I wish I had a scratch and sniff computer…actually I wish you had a scratch and sniff computer. That way you could be as enchanted by the floral aroma of these wonderful little Meyer lemons as I am. These lemons are so fragrant that even before I zested the peels, sliced them open and squeezed out the juice a honey tinged, fresh lemon scent was wafting around my kitchen. I first used Meyer lemons about a month ago when I made Carrot Muffins with Meyer Lemon Glaze. They were good…in fact they were eat two in a row good. The moist carrot muffins studded with lemon zest and drizzled with a thin honey lemon glaze were perfect for my first experiment with these special, slightly sweet lemons. This time though when I brought home a bag filled with the egg yolk colored little cuties I knew I wanted to make something that really let the lemon flavor shine. I wanted a bust of pure lemon flavor in every bite. I wanted to make a recipe that used LOTS of lemon juice…
and lots of lemon zest. So naturally I turned to lemon curd. Curd is all over the Internet these days (could someone please come up with a better name for it than curd) – lemon curd, blood orange curd, grapefruit curd, key lime curd- you name the citrus and someone has made a curd out of it.
For a long time lemon meringue pie was one of my favorite desserts which means that I’ve made quite a bit of lemon curd in my life time. Never with Meyer lemons though. And never with honey! I spotted this recipe over on the Cookie + Kate blog where she made both a blood orange and a Meyer lemon curd sweetened with honey instead of white sugar. Since I loved the honey and lemon glaze that I made for my carrot muffins I was eager to try it. It was totally the right choice. The honey adds just a touch of sweet to the floral-scented Meyer lemons and the result is a slightly sweet yet wonderfully tangy smooth curd. The other tip that I picked up from Kate was how to make lemon curd with no straining and no risk of cooked egg bites tarnishing the final product. Basically the idea is to cream the butter and honey like you would if making a cake, then incorporate the eggs and juice before cooking. It worked really well and will defiantly be the method I turn to from now on when making any kind of curd.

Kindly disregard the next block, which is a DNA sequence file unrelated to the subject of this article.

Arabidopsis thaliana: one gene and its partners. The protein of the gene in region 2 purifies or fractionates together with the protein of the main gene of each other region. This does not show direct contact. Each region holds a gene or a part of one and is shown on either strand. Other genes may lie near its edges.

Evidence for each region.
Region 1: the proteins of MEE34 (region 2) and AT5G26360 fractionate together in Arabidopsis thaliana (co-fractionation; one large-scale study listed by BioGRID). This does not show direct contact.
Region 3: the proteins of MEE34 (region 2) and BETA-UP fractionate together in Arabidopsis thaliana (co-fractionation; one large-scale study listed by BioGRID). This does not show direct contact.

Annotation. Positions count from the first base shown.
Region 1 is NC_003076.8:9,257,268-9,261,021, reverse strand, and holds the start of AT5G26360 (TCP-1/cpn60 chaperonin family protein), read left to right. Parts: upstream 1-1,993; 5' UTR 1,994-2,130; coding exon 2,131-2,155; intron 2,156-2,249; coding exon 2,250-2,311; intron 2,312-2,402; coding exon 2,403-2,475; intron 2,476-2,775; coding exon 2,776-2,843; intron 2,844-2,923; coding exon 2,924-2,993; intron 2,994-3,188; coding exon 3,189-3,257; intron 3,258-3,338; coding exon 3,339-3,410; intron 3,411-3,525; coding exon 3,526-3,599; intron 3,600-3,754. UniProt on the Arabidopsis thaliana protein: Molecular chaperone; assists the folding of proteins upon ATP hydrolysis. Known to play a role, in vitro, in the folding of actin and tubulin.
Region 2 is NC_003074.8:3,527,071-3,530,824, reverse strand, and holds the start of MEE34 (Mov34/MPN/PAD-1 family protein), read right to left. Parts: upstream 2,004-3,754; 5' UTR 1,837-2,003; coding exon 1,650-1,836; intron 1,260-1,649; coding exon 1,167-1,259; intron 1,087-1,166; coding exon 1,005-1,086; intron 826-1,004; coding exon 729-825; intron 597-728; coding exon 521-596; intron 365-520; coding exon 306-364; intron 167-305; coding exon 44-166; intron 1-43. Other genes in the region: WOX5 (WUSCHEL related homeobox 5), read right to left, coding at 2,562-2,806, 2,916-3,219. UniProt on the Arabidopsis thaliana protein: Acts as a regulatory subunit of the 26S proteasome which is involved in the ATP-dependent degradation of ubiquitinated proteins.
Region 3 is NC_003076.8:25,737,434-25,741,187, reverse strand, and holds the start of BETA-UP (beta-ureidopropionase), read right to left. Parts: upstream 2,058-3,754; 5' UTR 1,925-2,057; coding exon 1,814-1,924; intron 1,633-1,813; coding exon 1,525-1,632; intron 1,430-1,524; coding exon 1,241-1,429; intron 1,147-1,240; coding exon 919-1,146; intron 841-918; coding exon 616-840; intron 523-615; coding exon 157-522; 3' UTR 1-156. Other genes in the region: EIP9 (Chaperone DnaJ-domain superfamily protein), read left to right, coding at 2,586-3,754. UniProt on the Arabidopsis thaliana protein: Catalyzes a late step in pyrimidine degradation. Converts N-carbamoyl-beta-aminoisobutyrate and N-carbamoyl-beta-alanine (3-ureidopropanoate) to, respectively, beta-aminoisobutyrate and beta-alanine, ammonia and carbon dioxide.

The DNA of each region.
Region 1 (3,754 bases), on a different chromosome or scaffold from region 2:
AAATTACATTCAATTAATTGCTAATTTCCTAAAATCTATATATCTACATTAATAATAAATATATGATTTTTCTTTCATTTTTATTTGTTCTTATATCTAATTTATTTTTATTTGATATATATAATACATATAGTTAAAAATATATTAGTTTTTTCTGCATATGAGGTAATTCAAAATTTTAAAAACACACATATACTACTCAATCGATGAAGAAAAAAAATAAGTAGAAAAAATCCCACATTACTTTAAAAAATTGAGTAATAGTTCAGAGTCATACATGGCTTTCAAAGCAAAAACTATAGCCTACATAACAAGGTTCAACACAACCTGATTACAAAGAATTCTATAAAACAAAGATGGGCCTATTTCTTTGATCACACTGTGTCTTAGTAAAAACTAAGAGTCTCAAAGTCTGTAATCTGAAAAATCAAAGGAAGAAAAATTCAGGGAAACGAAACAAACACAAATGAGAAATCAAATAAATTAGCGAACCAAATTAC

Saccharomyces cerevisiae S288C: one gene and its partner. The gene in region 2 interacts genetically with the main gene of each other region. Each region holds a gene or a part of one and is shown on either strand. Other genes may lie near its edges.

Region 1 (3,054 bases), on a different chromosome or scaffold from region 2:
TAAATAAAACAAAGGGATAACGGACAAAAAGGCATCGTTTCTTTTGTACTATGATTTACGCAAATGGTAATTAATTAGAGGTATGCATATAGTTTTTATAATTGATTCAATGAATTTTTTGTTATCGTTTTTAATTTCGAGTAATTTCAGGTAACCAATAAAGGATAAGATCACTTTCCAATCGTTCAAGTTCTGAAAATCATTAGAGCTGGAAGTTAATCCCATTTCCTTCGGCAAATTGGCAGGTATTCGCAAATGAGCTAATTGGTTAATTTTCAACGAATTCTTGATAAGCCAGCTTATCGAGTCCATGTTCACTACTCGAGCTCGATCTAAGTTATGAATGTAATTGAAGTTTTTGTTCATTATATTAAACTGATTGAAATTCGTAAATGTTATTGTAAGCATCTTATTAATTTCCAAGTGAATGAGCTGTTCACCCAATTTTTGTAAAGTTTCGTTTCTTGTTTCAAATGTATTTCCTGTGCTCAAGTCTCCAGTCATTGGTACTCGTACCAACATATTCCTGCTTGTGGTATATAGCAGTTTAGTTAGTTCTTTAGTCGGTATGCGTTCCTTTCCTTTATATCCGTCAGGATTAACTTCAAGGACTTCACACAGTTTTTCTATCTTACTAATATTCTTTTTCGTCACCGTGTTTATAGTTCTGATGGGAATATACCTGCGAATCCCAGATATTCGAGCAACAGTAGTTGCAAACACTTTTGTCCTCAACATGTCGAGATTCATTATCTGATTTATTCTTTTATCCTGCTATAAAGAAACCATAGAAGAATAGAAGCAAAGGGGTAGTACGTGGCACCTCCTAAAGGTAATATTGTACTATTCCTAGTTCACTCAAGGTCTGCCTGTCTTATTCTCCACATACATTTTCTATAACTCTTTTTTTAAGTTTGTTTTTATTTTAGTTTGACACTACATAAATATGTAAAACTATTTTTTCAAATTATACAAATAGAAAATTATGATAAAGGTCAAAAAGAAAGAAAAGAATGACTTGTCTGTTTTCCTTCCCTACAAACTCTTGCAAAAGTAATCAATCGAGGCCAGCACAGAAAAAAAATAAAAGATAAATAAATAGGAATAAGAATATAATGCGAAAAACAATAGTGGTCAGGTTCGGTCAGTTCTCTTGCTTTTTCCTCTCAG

For the tart crust I decided on a sweet buttery shortbread type with lots of ground almonds. I love the nutty flavor that the almonds lend to the dough and they also provide a bit of crispy texture that compliments the silky smooth curd perfectly.
I made mini tarts and blind baked them filled with pie weights. If you don’t have pie weights you can use dried beans but be sure not to skip this step altogether. If you try to bake the tart crust without weights the dough will bubble up in the middle leaving no room for the delicious lemon curd. Believe me, I’m telling you this from experience.
Here they are fresh out of the oven. Almost good enough to eat even with out the lemon curd.
And here they are filled with sweet and tangy lemon curd and topped with fresh whipped cream.
Honey Sweetened Meyer Lemon Tarts
Adapted from Cookie + Kate and Taste of Home
Makes (3) 4 1/2 inch tarts or (1) 9 inch tart
4 tablespoons unsalted butter, cut into small pieces
1/3 cup honey
4 egg yolks
2/3 cup Meyer lemon juice (from 7-8 lemons)
1 tablespoon Meyer lemon zest
1 cup white unbleached flour
1/2 cup slivered almonds
1/4 cup sugar